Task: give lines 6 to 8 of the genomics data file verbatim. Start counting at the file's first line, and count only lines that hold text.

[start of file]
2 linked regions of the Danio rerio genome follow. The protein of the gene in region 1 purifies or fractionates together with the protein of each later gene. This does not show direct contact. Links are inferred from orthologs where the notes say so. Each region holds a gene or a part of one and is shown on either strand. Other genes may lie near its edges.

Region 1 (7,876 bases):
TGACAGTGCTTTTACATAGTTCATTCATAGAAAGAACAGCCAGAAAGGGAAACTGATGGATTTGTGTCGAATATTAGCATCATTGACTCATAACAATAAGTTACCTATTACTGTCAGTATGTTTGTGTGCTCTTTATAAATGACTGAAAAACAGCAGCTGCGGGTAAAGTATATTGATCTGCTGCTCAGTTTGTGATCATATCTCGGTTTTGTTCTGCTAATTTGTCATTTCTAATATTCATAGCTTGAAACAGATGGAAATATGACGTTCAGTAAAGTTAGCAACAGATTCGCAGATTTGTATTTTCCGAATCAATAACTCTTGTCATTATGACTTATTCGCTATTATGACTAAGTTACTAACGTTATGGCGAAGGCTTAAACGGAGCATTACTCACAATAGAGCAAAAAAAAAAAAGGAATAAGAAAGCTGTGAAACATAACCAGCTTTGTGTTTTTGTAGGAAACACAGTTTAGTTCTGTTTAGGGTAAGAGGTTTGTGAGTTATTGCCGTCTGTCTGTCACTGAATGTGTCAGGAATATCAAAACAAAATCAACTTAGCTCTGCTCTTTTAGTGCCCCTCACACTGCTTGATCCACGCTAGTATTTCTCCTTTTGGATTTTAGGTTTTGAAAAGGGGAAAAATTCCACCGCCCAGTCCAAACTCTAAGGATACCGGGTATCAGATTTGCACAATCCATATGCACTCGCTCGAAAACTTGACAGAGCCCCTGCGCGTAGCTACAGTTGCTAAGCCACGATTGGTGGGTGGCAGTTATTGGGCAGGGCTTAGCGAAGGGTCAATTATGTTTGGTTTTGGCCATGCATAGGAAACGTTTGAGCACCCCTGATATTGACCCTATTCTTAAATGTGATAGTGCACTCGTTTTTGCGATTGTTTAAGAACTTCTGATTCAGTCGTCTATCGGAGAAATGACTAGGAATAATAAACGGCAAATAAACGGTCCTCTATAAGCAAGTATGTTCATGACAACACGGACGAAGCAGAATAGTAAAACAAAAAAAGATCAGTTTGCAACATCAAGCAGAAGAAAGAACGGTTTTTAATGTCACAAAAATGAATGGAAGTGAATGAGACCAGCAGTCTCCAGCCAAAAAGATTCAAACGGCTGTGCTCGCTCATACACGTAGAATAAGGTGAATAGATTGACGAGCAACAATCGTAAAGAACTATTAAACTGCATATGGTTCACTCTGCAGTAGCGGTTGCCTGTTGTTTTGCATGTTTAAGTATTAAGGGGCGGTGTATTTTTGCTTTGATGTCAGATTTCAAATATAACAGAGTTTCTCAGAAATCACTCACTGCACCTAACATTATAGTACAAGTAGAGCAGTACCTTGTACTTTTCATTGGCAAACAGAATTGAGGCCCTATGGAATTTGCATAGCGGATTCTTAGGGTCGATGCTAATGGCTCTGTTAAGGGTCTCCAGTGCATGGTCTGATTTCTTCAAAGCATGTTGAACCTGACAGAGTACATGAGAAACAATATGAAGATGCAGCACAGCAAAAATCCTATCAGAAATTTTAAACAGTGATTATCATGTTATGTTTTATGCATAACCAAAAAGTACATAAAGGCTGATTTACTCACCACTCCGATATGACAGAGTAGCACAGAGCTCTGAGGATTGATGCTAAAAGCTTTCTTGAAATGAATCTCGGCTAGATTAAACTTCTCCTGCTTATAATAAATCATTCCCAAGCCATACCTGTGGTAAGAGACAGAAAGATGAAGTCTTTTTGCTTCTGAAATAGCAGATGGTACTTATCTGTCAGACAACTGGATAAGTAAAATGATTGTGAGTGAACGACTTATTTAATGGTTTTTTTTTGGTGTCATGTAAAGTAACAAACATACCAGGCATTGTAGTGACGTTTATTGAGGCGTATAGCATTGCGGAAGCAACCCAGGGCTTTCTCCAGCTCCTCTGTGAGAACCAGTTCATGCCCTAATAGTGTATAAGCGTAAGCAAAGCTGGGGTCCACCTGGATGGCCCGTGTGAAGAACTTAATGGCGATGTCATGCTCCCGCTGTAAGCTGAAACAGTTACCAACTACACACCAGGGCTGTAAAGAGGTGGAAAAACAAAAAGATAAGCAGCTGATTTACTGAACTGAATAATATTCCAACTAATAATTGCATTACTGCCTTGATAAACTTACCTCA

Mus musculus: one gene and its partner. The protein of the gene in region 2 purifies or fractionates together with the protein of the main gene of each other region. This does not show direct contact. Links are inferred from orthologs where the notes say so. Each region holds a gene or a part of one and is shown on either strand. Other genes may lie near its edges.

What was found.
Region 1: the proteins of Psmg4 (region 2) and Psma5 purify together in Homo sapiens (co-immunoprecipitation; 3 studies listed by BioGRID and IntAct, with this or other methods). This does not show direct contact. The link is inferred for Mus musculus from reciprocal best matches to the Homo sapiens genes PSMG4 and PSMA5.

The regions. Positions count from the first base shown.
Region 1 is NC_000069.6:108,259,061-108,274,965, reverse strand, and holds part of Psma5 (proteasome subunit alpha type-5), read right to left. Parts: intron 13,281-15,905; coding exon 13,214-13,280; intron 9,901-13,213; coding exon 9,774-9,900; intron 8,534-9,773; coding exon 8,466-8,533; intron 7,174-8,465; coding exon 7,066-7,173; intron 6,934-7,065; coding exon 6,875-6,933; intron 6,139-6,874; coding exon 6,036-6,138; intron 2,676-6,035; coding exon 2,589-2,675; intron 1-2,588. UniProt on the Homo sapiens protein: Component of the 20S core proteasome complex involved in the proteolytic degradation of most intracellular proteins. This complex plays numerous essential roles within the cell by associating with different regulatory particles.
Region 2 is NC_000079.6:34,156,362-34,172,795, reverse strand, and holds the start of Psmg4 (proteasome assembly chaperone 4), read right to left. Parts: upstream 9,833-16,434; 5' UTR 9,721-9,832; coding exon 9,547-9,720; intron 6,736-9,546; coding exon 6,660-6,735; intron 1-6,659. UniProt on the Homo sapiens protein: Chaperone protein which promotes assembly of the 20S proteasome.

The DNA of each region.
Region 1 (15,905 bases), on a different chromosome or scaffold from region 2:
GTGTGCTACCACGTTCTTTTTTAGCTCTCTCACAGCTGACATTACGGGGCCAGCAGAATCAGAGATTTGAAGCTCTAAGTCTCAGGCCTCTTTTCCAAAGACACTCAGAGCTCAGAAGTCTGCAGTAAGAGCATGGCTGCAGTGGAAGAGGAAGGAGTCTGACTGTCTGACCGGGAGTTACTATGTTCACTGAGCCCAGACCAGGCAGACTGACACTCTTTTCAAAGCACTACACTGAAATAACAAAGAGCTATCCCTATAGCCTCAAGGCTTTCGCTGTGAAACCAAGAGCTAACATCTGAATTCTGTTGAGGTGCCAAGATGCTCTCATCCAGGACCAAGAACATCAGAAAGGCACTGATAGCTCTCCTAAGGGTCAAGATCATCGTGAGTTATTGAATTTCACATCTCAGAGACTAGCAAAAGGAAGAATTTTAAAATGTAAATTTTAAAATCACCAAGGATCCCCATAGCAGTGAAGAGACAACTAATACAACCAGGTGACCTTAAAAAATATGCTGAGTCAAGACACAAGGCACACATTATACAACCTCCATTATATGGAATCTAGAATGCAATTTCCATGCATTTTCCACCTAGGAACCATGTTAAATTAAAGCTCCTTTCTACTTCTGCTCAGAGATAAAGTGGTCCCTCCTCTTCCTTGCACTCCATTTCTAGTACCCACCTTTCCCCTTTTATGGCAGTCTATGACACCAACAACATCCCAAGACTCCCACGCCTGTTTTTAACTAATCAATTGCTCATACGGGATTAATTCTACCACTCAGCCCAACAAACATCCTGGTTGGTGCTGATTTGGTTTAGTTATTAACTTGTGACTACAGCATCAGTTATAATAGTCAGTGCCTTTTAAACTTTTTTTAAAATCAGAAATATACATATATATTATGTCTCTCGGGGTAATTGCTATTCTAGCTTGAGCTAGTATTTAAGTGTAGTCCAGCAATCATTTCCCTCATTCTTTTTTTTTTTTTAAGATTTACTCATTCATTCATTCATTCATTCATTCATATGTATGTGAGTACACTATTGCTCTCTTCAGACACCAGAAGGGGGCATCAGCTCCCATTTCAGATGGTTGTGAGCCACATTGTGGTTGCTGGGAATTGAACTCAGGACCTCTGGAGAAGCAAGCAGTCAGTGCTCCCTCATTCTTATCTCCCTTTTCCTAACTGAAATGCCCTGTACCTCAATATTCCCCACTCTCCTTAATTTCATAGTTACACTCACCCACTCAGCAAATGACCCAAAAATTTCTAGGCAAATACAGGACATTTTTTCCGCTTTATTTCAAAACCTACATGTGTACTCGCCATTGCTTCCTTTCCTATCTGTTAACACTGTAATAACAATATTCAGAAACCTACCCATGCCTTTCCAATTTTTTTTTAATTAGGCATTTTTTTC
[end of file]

Region 1: the proteins of Psmg4 (region 2) and Psma5 purify together in Homo sapiens (co-immunoprecipitation; 3 studies listed by BioGRID and IntAct, with this or other methods). This does not show direct contact. The link is inferred for Mus musculus from reciprocal best matches to the Homo sapiens genes PSMG4 and PSMA5.

The regions. Positions count from the first base shown.
Region 1 is NC_000069.6:108,259,061-108,274,965, reverse strand, and holds part of Psma5 (proteasome subunit alpha type-5), read right to left. Parts: intron 13,281-15,905; coding exon 13,214-13,280; intron 9,901-13,213; coding exon 9,774-9,900; intron 8,534-9,773; coding exon 8,466-8,533; intron 7,174-8,465; coding exon 7,066-7,173; intron 6,934-7,065; coding exon 6,875-6,933; intron 6,139-6,874; coding exon 6,036-6,138; intron 2,676-6,035; coding exon 2,589-2,675; intron 1-2,588. UniProt on the Homo sapiens protein: Component of the 20S core proteasome complex involved in the proteolytic degradation of most intracellular proteins. This complex plays numerous essential roles within the cell by associating with different regulatory particles.